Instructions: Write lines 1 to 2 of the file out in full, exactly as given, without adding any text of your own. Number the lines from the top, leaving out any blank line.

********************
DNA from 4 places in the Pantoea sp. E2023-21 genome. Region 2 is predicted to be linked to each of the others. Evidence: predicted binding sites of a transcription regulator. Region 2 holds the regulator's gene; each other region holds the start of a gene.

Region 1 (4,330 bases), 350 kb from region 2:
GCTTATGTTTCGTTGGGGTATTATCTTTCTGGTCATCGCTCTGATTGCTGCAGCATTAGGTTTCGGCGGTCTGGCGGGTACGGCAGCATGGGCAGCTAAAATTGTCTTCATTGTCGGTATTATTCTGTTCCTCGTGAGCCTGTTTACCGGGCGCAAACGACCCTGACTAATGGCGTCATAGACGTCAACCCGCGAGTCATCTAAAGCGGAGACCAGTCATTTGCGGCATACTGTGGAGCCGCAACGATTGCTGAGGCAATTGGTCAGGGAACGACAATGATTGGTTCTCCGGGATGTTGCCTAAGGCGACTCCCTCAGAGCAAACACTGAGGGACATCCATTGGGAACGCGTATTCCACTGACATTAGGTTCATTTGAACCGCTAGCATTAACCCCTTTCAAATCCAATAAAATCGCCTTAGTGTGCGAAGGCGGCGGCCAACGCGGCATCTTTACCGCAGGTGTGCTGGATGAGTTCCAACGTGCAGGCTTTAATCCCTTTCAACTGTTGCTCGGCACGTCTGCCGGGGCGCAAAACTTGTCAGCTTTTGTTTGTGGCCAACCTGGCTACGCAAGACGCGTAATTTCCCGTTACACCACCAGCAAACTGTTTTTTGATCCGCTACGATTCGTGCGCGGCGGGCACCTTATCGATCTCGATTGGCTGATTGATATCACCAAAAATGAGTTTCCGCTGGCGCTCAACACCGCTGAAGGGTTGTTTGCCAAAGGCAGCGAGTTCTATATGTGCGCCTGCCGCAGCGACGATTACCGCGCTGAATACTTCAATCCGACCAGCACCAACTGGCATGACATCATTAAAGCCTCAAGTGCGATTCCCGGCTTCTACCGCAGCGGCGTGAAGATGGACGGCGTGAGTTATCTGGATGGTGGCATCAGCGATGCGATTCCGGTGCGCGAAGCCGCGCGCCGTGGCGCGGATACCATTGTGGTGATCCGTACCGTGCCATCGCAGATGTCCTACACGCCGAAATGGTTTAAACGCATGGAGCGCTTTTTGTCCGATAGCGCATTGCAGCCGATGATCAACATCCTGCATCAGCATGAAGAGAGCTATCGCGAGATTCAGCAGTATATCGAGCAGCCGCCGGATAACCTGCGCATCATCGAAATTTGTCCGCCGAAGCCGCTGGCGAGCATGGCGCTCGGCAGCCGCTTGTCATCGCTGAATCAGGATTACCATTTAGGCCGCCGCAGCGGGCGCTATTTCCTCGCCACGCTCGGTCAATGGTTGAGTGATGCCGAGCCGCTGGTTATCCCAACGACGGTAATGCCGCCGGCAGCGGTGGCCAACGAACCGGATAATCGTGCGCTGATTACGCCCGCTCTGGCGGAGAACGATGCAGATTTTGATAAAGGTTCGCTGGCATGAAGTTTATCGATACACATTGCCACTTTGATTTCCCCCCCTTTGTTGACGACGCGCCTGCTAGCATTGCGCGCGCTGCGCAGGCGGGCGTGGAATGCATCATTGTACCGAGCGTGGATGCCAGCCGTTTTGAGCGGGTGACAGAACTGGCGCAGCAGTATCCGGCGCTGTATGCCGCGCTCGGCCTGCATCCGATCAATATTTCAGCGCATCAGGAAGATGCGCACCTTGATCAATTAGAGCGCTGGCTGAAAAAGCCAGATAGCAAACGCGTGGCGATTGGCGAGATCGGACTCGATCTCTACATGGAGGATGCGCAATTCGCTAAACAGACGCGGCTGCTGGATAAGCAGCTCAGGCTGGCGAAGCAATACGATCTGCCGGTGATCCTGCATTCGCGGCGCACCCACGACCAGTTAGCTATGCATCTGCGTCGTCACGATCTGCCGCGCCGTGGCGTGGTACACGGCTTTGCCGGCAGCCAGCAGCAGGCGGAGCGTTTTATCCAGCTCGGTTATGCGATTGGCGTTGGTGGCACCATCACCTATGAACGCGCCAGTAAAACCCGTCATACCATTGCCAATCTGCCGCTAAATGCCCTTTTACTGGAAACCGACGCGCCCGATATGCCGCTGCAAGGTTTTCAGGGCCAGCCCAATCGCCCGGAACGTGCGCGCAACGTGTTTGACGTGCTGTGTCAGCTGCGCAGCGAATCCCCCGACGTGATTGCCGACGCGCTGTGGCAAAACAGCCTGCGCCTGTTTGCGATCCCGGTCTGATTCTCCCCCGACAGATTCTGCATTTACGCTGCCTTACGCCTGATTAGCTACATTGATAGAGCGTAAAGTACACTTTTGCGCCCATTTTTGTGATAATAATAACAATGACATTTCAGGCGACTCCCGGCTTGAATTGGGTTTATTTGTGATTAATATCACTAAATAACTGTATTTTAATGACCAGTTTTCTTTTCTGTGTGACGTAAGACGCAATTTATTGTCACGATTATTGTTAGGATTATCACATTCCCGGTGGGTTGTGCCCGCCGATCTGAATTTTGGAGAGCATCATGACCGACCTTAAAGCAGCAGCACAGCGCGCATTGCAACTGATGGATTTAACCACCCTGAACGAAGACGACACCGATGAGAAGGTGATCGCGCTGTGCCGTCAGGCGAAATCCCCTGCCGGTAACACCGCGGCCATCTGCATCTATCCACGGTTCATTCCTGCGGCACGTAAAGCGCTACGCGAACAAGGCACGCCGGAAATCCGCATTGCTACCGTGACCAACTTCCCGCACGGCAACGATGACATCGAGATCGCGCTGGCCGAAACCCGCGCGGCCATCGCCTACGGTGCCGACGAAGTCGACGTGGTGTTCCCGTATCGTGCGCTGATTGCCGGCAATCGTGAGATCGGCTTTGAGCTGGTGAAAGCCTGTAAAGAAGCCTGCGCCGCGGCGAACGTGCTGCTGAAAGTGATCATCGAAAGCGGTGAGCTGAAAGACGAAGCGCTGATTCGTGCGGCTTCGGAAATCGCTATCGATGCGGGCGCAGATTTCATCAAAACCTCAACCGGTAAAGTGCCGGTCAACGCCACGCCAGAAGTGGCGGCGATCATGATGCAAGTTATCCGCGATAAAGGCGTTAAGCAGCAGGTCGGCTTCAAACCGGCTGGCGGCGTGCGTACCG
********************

DNA from 4 places in the Pantoea sp. E2023-21 genome. Region 2 is predicted to be linked to each of the others. Evidence: predicted binding sites of a transcription regulator. Region 2 holds the regulator's gene; each other region holds the start of a gene.

Region 1 (4,330 bases), 350 kb from region 2: